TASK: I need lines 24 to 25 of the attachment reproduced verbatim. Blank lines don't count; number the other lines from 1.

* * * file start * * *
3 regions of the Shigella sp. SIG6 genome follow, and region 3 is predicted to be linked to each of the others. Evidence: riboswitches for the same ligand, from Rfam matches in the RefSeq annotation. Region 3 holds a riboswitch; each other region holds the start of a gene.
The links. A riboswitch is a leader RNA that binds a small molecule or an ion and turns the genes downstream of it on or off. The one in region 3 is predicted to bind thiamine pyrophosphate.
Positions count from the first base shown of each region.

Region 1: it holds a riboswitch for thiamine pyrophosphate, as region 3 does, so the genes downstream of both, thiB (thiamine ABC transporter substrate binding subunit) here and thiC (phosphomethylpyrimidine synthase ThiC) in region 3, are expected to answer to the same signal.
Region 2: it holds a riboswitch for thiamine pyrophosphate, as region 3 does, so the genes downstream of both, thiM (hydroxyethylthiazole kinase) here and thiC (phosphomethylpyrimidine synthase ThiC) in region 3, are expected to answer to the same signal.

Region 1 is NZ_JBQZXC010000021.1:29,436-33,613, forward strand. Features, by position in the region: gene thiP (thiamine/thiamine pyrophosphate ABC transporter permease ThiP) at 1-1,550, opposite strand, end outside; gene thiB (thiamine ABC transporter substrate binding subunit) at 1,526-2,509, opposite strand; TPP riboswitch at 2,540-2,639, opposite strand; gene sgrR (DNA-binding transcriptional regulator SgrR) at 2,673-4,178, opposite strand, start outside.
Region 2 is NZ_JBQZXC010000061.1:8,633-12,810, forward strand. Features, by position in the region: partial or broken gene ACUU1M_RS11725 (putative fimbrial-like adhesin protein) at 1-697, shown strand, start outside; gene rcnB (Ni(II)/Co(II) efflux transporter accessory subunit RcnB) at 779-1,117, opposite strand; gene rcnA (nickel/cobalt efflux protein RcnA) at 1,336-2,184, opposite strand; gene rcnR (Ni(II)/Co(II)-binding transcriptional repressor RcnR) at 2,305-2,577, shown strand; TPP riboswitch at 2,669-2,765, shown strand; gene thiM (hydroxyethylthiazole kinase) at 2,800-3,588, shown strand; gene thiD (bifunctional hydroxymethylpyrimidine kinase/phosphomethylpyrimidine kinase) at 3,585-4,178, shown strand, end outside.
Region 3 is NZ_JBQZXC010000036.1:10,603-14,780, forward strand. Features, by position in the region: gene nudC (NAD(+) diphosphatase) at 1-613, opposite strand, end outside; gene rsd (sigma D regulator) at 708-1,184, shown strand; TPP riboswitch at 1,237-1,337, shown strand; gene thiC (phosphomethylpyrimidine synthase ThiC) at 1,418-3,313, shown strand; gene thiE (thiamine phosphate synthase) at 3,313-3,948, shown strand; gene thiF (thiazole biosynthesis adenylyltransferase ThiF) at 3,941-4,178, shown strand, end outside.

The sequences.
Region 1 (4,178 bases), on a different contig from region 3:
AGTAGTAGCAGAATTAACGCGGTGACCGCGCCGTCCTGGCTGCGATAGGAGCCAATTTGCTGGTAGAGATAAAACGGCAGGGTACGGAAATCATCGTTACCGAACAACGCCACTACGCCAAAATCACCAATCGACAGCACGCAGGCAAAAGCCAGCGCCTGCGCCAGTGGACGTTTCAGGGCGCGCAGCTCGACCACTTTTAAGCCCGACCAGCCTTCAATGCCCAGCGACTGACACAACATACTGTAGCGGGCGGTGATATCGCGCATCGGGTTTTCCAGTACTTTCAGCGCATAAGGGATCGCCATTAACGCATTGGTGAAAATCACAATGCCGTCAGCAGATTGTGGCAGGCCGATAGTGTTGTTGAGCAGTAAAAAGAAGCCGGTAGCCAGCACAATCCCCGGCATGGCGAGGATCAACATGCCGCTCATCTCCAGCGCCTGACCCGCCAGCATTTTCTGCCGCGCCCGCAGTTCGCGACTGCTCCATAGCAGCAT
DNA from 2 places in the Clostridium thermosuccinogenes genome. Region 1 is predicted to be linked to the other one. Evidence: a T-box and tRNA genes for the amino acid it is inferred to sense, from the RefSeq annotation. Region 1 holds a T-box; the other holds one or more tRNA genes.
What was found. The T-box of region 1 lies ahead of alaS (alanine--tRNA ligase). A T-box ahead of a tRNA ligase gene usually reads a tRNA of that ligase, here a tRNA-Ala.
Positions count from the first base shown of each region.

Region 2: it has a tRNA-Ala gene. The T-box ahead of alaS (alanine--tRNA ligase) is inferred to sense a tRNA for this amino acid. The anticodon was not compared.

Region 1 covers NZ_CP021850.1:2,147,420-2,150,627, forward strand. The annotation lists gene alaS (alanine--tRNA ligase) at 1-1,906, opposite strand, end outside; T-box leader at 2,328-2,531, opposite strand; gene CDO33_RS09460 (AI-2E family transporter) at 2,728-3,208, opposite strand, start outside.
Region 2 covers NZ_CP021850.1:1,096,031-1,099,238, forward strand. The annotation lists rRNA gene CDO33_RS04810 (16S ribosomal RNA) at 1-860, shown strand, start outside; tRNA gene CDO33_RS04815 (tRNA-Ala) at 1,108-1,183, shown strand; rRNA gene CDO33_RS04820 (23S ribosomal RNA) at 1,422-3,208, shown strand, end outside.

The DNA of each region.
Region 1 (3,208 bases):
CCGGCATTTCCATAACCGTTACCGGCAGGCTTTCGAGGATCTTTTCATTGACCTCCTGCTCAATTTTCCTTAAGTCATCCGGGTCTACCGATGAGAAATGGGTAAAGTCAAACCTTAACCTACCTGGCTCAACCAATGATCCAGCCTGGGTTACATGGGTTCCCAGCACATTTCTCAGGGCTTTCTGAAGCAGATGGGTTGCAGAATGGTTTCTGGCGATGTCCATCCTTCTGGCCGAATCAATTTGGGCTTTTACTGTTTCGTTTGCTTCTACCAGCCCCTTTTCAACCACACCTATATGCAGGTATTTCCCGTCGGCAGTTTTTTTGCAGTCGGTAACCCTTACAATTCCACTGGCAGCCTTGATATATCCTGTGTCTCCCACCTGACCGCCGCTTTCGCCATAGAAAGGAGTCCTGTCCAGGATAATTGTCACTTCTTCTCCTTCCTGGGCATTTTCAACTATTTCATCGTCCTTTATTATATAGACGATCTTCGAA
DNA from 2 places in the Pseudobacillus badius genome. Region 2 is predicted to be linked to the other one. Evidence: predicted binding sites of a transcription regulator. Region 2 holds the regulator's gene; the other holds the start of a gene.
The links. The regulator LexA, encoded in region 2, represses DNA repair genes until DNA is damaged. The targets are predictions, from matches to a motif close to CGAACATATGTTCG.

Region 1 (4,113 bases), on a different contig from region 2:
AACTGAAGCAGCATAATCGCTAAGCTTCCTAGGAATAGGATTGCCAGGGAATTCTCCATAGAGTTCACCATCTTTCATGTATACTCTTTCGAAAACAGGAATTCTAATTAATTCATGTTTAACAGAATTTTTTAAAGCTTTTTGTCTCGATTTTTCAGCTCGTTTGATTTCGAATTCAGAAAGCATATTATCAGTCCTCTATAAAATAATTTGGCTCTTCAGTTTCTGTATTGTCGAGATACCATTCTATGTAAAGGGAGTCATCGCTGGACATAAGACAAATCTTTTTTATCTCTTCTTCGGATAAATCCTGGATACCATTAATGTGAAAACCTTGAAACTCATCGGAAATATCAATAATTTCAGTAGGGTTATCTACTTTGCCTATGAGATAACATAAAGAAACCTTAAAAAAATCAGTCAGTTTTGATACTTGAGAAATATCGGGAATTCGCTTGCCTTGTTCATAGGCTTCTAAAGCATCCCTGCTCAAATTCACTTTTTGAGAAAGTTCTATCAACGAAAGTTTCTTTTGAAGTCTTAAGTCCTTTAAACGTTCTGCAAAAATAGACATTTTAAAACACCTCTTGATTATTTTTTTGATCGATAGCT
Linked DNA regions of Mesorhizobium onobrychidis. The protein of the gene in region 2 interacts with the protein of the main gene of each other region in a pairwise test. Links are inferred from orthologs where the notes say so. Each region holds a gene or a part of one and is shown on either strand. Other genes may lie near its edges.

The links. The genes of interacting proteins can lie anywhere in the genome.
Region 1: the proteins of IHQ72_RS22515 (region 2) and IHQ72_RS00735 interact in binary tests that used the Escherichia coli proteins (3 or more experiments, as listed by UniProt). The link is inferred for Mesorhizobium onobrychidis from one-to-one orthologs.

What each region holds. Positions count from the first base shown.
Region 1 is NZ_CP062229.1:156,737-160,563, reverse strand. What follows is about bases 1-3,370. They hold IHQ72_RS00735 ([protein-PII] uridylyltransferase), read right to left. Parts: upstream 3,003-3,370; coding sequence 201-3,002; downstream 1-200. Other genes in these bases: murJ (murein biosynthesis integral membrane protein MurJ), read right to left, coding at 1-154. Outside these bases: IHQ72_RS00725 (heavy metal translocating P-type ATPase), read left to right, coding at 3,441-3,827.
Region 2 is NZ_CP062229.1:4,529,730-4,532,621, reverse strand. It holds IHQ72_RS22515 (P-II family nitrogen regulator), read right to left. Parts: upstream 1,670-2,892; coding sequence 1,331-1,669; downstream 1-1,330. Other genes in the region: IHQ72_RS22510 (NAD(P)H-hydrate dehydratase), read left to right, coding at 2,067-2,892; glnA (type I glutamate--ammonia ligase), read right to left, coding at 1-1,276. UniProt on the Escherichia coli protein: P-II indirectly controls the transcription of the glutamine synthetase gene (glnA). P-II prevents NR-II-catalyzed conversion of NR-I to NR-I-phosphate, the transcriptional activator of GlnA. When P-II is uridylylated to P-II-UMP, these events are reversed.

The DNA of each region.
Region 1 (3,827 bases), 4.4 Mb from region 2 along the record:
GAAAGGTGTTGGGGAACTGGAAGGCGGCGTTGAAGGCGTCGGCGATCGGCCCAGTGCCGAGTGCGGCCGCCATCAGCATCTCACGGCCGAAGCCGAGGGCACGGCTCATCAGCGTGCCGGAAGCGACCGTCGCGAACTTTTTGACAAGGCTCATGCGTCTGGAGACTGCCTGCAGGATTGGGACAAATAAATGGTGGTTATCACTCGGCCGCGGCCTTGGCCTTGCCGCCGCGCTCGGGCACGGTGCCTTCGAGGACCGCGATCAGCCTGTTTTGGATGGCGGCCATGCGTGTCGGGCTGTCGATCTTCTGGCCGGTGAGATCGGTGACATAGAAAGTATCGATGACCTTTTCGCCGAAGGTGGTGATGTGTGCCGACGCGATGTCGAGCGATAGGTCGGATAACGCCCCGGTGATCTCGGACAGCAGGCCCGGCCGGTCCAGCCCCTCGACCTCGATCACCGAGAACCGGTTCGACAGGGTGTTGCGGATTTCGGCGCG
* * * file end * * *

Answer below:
AACTGAAGCAGCATAATCGCTAAGCTTCCTAGGAATAGGATTGCCAGGGAATTCTCCATAGAGTTCACCATCTTTCATGTATACTCTTTCGAAAACAGGAATTCTAATTAATTCATGTTTAACAGAATTTTTTAAAGCTTTTTGTCTCGATTTTTCAGCTCGTTTGATTTCGAATTCAGAAAGCATATTATCAGTCCTCTATAAAATAATTTGGCTCTTCAGTTTCTGTATTGTCGAGATACCATTCTATGTAAAGGGAGTCATCGCTGGACATAAGACAAATCTTTTTTATCTCTTCTTCGGATAAATCCTGGATACCATTAATGTGAAAACCTTGAAACTCATCGGAAATATCAATAATTTCAGTAGGGTTATCTACTTTGCCTATGAGATAACATAAAGAAACCTTAAAAAAATCAGTCAGTTTTGATACTTGAGAAATATCGGGAATTCGCTTGCCTTGTTCATAGGCTTCTAAAGCATCCCTGCTCAAATTCACTTTTTGAGAAAGTTCTATCAACGAAAGTTTCTTTTGAAGTCTTAAGTCCTTTAAACGTTCTGCAAAAATAGACATTTTAAAACACCTCTTGATTATTTTTTTGATCGATAGCT
Linked DNA regions of Mesorhizobium onobrychidis. The protein of the gene in region 2 interacts with the protein of the main gene of each other region in a pairwise test. Links are inferred from orthologs where the notes say so. Each region holds a gene or a part of one and is shown on either strand. Other genes may lie near its edges.